9. 100 Tablets Introduced At CES 2009: The odds were 100 to 1 against Apple. Guess who won? In all fairness, the Android team is still in the race.

10. Lots Of Stuff At 2010 CES: My old cohort Jim Louderback can be counted on to scout up the goofiest, dumbest CES products. I think his high point of the dumb hunt was in 2010. Here's video -- check out the nano-toilet, TV hat and USB cigarette.

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ANON1246716909709
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ANON1246716909709,
User Rank: Apprentice
1/18/2013 | 6:04:50 PM
re: 10 Epic CES Fails
At the risk of sounding pedantic, your use of "dumbsizing" doesn't appear to be consistent with the Oxford dictionary definition - http://oxforddictionaries.com/.... Your usage IS consistent with the slang definition found in the Urban dictionary - http://www.urbandictionary.com.... However, that would conflict your assertion that "...slang is the last refuge of the inarticulate!", unless your intent was to appear inarticulate, which seems unlikely. The use of "inarticulate" (an adjective) as the object of the preposition "to" would also be rejected by some language purists. Finally, you may be "oversensitive", or "overly sensitive" about corruption of the English language, but according to Oxford, you can't be "over-sensitive". I, too, worked hard to learn English grammar as part of my public education (and continue to struggle with innappropriate hyphenation.) I understood the meaning behind his use of the word "fails", but didn't sense any intent on his part to "...decry the decline in public education standards." If that was his goal, then the article WAS an epic fail.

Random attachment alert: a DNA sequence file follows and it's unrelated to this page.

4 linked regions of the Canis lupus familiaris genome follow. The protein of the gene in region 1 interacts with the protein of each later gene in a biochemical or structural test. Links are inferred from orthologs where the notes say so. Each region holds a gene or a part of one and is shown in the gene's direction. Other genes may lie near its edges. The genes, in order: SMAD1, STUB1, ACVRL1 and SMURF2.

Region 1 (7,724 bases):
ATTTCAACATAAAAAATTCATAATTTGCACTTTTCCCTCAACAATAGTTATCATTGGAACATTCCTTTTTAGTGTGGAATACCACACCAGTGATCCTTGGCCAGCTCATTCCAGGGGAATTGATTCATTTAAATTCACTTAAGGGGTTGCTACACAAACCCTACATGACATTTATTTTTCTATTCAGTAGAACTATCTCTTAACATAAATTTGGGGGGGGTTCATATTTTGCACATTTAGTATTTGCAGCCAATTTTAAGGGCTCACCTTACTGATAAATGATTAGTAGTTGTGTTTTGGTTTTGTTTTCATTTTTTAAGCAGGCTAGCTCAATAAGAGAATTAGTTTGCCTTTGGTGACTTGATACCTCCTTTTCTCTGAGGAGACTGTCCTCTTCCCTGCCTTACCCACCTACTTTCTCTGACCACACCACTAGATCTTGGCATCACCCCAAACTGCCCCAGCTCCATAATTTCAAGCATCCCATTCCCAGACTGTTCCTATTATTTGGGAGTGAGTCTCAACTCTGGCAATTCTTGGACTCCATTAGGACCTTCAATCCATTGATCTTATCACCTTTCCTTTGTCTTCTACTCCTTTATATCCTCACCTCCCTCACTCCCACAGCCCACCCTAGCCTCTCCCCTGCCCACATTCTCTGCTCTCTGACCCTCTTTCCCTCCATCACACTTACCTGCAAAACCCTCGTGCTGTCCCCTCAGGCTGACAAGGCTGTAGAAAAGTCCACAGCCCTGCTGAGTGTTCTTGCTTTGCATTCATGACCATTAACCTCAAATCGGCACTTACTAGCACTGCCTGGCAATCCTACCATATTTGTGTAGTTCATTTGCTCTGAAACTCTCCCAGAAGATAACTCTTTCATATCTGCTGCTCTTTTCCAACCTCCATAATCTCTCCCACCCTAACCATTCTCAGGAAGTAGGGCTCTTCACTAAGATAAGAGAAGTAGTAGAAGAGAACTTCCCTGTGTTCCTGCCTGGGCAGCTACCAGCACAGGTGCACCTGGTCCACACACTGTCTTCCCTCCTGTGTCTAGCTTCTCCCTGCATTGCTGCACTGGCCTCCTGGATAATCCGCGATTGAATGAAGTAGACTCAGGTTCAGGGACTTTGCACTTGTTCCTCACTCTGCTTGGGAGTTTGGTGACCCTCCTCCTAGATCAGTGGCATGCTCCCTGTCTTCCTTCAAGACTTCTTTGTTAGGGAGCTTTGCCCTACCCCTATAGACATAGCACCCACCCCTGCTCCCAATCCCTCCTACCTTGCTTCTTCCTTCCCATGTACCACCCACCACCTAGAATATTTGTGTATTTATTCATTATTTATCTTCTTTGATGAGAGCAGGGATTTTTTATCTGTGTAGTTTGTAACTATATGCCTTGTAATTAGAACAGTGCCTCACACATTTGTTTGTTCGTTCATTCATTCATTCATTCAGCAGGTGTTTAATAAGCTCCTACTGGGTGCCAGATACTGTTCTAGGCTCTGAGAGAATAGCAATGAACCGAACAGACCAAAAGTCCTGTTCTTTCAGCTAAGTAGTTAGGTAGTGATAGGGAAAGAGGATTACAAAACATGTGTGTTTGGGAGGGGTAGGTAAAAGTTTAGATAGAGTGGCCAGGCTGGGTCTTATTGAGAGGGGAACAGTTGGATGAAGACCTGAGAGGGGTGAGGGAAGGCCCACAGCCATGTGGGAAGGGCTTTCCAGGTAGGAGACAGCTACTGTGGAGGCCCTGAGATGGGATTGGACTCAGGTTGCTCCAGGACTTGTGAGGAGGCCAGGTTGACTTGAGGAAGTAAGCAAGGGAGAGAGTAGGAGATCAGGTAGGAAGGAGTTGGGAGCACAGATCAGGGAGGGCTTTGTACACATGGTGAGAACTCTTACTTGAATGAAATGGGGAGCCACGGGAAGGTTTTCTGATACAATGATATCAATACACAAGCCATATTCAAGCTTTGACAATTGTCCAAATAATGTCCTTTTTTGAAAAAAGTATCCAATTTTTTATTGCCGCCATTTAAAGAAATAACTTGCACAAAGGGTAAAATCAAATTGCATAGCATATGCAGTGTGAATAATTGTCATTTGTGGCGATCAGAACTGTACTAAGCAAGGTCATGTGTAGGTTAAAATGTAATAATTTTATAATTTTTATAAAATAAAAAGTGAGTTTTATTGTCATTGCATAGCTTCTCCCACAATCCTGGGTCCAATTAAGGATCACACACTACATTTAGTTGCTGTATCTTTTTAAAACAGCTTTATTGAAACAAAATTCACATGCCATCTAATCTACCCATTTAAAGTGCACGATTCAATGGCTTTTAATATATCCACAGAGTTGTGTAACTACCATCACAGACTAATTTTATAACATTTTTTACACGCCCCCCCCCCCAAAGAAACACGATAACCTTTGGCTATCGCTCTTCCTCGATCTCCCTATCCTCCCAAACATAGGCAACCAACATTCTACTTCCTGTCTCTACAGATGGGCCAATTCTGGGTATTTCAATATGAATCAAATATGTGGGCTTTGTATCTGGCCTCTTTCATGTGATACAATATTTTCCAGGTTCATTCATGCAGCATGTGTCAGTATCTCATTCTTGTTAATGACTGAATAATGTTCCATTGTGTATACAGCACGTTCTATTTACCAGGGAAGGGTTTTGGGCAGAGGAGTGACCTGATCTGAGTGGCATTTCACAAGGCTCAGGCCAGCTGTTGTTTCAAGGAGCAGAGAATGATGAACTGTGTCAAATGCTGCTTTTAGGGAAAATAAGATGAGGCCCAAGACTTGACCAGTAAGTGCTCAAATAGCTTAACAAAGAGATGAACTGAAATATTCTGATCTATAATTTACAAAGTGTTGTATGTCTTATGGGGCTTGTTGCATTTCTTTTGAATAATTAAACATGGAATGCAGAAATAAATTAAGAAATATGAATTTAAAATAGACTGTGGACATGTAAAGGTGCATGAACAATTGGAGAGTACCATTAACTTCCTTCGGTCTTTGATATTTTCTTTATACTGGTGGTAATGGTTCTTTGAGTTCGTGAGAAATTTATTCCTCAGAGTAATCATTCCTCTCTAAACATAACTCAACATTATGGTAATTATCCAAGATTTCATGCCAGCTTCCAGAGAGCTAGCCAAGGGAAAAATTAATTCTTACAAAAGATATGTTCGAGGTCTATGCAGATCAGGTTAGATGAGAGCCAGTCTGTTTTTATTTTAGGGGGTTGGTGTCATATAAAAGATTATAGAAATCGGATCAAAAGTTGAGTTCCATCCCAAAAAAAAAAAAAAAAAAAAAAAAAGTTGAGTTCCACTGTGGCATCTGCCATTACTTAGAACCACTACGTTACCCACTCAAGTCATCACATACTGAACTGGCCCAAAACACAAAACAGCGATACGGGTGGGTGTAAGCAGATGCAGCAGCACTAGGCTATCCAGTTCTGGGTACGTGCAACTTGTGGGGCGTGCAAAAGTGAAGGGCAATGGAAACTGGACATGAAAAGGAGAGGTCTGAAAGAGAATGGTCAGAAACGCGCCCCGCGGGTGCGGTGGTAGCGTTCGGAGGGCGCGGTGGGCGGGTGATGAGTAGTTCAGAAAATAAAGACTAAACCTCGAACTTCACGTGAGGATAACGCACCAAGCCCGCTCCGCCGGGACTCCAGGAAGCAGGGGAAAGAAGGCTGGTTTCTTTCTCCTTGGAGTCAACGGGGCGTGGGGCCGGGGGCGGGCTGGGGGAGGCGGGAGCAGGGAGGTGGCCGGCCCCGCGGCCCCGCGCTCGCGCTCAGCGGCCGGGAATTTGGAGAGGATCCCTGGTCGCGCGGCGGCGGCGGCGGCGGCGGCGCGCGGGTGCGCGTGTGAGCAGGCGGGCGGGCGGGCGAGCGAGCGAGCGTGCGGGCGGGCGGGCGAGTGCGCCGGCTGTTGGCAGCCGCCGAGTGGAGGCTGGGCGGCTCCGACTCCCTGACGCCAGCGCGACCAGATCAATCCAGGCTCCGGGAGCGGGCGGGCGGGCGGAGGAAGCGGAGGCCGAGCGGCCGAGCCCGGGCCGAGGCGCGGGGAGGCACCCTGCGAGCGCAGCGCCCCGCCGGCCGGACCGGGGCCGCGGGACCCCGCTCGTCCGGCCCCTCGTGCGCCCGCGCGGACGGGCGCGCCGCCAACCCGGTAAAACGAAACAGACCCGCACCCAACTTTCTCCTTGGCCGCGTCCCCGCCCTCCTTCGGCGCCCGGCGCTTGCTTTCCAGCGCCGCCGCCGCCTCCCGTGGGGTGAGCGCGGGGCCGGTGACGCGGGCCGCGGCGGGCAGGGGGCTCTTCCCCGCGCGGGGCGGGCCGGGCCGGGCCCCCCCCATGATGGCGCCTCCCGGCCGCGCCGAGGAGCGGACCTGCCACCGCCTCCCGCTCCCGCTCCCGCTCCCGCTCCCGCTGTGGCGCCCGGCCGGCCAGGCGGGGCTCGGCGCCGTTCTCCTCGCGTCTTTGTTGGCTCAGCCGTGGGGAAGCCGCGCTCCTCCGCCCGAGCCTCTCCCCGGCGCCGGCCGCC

SFBill
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SFBill,
User Rank: Apprentice
1/18/2013 | 4:15:04 PM
re: 10 Epic CES Fails
There weren't 100 tablets at CES 2009, or 2010... Apple didn't launch iPad until April 2010 and there were only two companies showing Android "tablets" at CES in 2009. Google decided to focus on penetrating the smartphone business before turning attention to tablets, so even those were products of open-source Android. In 2011, there were 100 tablets - follow your link...

But you are right, Apple made the tablet market, and they are the tablet market for the most part (right now), but the open strategy is a longer-term bet, so don't be shocked to see the (Android-based) Kindle Fires of the world dominate within 5 years.
Andrew Hornback
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Andrew Hornback,
User Rank: Apprentice
1/7/2013 | 3:01:25 AM
re: 10 Epic CES Fails
You mention the Microsoft Watch (which I'd personally never heard of, and for probably a very good reason)... but have you ever seen the Casio watch that interfaced with a PC running Outlook and transferred data via a series of screen flashes? Friend of mine had one in the mid-90s and it was actually pretty trick - but all of that functionality (and the need for it) is gone with everyone carrying a smartphone now.

Andrew Hornback
InformationWeek Contributor
Andrew Hornback
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Andrew Hornback,
User Rank: Apprentice
1/7/2013 | 2:58:37 AM
re: 10 Epic CES Fails
As a former webOS device owner - the OS was great, the accompanying hardware was subpar and simply couldn't handle daily use... then there was the fact that things were promised when webOS was delivered that never got to see the light of day followed by HP's total about face on the whole thing after sinking money into the purchase of Palm.
Andrew Hornback
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Andrew Hornback,
User Rank: Apprentice
1/7/2013 | 2:56:22 AM
re: 10 Epic CES Fails
iPhone vs Android and iPad vs. Android proves that Microsoft's lost the phone and tablet markets...